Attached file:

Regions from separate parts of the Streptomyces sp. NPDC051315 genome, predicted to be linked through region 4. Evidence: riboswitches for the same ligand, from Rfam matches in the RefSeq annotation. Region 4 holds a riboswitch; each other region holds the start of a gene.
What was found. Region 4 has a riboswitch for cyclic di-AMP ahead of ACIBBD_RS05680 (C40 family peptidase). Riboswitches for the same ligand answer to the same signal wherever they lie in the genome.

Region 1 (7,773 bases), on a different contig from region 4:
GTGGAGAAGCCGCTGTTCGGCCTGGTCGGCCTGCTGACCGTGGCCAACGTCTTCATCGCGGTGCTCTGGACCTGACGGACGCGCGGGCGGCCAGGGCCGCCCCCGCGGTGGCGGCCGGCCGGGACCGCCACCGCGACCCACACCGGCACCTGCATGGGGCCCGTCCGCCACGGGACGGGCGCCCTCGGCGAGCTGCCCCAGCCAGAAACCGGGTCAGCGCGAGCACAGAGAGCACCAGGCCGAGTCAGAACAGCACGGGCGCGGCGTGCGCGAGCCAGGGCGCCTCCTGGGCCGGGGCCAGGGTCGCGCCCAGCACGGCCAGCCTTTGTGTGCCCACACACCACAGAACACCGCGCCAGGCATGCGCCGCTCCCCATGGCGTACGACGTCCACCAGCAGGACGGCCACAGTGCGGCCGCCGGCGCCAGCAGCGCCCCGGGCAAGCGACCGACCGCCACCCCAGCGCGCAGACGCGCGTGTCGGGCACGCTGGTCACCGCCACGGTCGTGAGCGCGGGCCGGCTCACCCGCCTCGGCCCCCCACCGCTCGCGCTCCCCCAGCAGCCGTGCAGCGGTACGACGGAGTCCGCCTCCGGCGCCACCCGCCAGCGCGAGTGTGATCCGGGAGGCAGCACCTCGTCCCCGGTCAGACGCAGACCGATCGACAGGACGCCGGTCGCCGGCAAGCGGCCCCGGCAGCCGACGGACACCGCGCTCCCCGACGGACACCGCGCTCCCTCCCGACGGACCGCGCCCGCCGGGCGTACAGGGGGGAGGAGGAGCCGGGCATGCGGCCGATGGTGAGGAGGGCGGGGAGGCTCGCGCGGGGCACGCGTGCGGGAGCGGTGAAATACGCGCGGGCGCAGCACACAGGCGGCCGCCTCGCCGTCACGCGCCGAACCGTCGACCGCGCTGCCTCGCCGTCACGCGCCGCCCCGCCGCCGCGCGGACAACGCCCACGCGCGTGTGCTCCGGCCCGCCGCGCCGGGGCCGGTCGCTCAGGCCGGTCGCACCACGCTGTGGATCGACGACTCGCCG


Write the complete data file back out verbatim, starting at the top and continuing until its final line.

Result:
Regions from separate parts of the Streptomyces sp. NPDC051315 genome, predicted to be linked through region 4. Evidence: riboswitches for the same ligand, from Rfam matches in the RefSeq annotation. Region 4 holds a riboswitch; each other region holds the start of a gene.
What was found. Region 4 has a riboswitch for cyclic di-AMP ahead of ACIBBD_RS05680 (C40 family peptidase). Riboswitches for the same ligand answer to the same signal wherever they lie in the genome.

Region 1 (7,773 bases), on a different contig from region 4:
GTGGAGAAGCCGCTGTTCGGCCTGGTCGGCCTGCTGACCGTGGCCAACGTCTTCATCGCGGTGCTCTGGACCTGACGGACGCGCGGGCGGCCAGGGCCGCCCCCGCGGTGGCGGCCGGCCGGGACCGCCACCGCGACCCACACCGGCACCTGCATGGGGCCCGTCCGCCACGGGACGGGCGCCCTCGGCGAGCTGCCCCAGCCAGAAACCGGGTCAGCGCGAGCACAGAGAGCACCAGGCCGAGTCAGAACAGCACGGGCGCGGCGTGCGCGAGCCAGGGCGCCTCCTGGGCCGGGGCCAGGGTCGCGCCCAGCACGGCCAGCCTTTGTGTGCCCACACACCACAGAACACCGCGCCAGGCATGCGCCGCTCCCCATGGCGTACGACGTCCACCAGCAGGACGGCCACAGTGCGGCCGCCGGCGCCAGCAGCGCCCCGGGCAAGCGACCGACCGCCACCCCAGCGCGCAGACGCGCGTGTCGGGCACGCTGGTCACCGCCACGGTCGTGAGCGCGGGCCGGCTCACCCGCCTCGGCCCCCCACCGCTCGCGCTCCCCCAGCAGCCGTGCAGCGGTACGACGGAGTCCGCCTCCGGCGCCACCCGCCAGCGCGAGTGTGATCCGGGAGGCAGCACCTCGTCCCCGGTCAGACGCAGACCGATCGACAGGACGCCGGTCGCCGGCAAGCGGCCCCGGCAGCCGACGGACACCGCGCTCCCCGACGGACACCGCGCTCCCTCCCGACGGACCGCGCCCGCCGGGCGTACAGGGGGGAGGAGGAGCCGGGCATGCGGCCGATGGTGAGGAGGGCGGGGAGGCTCGCGCGGGGCACGCGTGCGGGAGCGGTGAAATACGCGCGGGCGCAGCACACAGGCGGCCGCCTCGCCGTCACGCGCCGAACCGTCGACCGCGCTGCCTCGCCGTCACGCGCCGCCCCGCCGCCGCGCGGACAACGCCCACGCGCGTGTGCTCCGGCCCGCCGCGCCGGGGCCGGTCGCTCAGGCCGGTCGCACCACGCTGTGGATCGACGACTCGCCG